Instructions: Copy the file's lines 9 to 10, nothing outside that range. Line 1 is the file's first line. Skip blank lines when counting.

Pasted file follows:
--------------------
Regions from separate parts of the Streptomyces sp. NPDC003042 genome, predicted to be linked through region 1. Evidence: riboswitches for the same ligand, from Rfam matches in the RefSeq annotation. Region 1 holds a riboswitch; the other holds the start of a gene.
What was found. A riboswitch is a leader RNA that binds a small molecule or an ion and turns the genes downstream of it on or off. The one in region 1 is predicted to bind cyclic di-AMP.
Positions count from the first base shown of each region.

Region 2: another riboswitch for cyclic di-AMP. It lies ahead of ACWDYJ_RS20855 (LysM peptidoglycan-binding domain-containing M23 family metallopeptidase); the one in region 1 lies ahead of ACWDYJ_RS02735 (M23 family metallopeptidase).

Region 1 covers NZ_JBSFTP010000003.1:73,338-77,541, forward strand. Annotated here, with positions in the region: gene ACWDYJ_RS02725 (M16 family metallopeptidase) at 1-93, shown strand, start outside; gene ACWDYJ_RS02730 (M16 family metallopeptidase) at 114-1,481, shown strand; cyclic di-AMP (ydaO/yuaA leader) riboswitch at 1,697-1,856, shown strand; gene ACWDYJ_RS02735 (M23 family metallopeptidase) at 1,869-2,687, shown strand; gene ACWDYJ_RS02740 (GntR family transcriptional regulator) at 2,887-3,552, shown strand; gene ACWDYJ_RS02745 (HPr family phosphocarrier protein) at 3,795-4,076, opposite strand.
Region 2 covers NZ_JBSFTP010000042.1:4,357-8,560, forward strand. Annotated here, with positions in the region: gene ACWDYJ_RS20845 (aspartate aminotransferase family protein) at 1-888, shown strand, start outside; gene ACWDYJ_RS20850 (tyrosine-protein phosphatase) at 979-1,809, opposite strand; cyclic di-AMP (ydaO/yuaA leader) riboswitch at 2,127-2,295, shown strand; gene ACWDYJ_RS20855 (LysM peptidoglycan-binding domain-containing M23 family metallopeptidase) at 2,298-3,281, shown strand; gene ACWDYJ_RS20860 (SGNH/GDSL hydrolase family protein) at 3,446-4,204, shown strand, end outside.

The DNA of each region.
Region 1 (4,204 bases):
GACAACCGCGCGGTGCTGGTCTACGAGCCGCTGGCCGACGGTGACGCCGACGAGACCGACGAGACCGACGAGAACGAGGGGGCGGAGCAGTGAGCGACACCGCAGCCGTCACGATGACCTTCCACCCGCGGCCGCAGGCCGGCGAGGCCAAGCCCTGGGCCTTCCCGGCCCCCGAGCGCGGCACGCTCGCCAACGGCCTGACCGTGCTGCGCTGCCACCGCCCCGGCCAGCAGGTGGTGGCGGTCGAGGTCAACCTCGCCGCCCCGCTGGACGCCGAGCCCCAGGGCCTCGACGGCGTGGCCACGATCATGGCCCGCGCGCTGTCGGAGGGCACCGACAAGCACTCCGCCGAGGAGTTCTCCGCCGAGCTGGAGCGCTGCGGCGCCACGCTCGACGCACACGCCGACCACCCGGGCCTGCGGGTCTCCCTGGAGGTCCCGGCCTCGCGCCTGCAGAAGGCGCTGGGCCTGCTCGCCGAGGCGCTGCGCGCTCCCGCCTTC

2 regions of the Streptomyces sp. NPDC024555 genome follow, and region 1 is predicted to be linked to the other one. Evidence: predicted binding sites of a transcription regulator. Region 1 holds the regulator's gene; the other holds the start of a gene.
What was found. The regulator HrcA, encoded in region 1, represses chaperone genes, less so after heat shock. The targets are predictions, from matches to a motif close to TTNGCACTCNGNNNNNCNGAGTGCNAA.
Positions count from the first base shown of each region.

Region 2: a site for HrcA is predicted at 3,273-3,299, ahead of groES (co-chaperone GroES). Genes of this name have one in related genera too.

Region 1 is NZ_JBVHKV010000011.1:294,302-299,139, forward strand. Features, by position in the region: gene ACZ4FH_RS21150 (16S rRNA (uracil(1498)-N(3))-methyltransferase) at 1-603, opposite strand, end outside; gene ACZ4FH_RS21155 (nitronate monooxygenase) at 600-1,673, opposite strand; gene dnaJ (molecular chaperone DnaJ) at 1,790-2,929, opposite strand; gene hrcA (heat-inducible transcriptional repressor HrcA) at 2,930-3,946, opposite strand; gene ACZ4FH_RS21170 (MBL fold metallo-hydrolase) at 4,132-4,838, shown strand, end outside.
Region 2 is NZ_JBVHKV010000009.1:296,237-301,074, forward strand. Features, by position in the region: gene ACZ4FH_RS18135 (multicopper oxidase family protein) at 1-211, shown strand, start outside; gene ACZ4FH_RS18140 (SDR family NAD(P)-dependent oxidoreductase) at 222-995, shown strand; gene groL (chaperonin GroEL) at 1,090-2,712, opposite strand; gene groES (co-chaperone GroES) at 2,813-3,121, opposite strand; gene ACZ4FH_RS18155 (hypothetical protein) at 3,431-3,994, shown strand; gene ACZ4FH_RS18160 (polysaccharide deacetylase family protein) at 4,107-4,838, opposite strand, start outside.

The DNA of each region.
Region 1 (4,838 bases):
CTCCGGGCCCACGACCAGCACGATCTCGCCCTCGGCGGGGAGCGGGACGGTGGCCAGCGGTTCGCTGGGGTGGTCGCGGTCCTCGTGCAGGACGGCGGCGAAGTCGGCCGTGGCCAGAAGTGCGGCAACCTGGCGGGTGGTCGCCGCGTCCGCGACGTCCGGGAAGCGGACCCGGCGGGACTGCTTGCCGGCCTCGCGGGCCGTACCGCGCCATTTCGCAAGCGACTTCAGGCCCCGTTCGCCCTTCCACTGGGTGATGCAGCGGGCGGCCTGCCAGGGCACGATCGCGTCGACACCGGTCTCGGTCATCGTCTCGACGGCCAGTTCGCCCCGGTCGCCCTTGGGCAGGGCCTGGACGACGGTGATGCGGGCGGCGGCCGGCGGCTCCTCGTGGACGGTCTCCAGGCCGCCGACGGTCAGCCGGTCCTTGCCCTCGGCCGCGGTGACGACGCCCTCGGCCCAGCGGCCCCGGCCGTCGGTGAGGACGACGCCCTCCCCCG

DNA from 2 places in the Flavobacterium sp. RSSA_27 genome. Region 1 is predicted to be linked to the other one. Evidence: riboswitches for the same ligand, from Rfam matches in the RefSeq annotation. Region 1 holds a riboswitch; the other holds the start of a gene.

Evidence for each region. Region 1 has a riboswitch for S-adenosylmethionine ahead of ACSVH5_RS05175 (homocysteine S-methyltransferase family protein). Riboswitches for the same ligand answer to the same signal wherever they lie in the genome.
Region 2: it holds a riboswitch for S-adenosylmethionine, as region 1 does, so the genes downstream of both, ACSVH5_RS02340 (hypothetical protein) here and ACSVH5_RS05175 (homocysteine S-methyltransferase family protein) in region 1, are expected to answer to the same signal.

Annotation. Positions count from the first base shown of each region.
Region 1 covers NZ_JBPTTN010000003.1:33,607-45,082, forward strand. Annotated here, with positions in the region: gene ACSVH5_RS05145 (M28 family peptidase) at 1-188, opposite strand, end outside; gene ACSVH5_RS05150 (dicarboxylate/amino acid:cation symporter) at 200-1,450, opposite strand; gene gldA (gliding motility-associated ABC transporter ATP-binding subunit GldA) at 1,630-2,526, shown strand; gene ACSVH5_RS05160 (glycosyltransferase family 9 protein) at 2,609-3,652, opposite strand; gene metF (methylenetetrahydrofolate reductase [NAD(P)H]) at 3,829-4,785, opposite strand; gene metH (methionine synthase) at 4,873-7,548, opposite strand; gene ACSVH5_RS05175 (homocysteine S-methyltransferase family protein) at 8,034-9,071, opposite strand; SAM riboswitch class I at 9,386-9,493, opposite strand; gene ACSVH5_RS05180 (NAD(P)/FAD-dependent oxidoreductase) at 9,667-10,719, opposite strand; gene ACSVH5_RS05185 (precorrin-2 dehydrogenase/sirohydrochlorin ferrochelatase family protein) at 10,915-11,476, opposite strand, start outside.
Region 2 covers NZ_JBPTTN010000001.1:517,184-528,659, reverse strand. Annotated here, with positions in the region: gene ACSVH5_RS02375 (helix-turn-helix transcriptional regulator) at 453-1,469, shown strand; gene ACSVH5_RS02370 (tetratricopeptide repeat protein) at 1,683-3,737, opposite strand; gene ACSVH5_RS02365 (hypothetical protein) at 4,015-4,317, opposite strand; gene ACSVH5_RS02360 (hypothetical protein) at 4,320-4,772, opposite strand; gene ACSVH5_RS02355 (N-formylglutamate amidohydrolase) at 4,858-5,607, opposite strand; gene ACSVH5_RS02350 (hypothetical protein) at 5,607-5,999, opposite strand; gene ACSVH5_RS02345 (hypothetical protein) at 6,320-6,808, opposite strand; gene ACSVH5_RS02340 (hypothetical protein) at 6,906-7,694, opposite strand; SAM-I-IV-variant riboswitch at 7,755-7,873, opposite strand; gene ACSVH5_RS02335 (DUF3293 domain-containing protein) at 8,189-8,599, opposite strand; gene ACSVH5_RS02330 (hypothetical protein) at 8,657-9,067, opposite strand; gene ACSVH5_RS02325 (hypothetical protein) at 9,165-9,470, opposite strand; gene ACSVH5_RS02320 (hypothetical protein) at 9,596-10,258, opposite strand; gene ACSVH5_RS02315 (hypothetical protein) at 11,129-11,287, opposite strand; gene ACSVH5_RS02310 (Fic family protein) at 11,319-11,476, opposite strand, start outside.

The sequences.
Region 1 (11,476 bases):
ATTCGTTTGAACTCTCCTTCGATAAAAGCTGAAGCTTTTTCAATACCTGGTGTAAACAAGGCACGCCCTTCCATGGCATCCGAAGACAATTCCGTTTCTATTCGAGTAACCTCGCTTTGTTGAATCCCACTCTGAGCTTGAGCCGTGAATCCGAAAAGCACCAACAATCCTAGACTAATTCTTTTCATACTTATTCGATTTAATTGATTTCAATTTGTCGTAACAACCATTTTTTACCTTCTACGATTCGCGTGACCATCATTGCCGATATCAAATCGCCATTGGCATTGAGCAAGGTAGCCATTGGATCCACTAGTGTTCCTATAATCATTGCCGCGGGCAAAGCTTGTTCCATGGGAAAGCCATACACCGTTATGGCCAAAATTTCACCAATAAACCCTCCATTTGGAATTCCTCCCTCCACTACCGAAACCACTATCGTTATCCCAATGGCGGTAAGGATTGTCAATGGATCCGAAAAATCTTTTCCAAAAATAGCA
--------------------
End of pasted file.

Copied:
GACAACCGCGCGGTGCTGGTCTACGAGCCGCTGGCCGACGGTGACGCCGACGAGACCGACGAGACCGACGAGAACGAGGGGGCGGAGCAGTGAGCGACACCGCAGCCGTCACGATGACCTTCCACCCGCGGCCGCAGGCCGGCGAGGCCAAGCCCTGGGCCTTCCCGGCCCCCGAGCGCGGCACGCTCGCCAACGGCCTGACCGTGCTGCGCTGCCACCGCCCCGGCCAGCAGGTGGTGGCGGTCGAGGTCAACCTCGCCGCCCCGCTGGACGCCGAGCCCCAGGGCCTCGACGGCGTGGCCACGATCATGGCCCGCGCGCTGTCGGAGGGCACCGACAAGCACTCCGCCGAGGAGTTCTCCGCCGAGCTGGAGCGCTGCGGCGCCACGCTCGACGCACACGCCGACCACCCGGGCCTGCGGGTCTCCCTGGAGGTCCCGGCCTCGCGCCTGCAGAAGGCGCTGGGCCTGCTCGCCGAGGCGCTGCGCGCTCCCGCCTTC

2 regions of the Streptomyces sp. NPDC024555 genome follow, and region 1 is predicted to be linked to the other one. Evidence: predicted binding sites of a transcription regulator. Region 1 holds the regulator's gene; the other holds the start of a gene.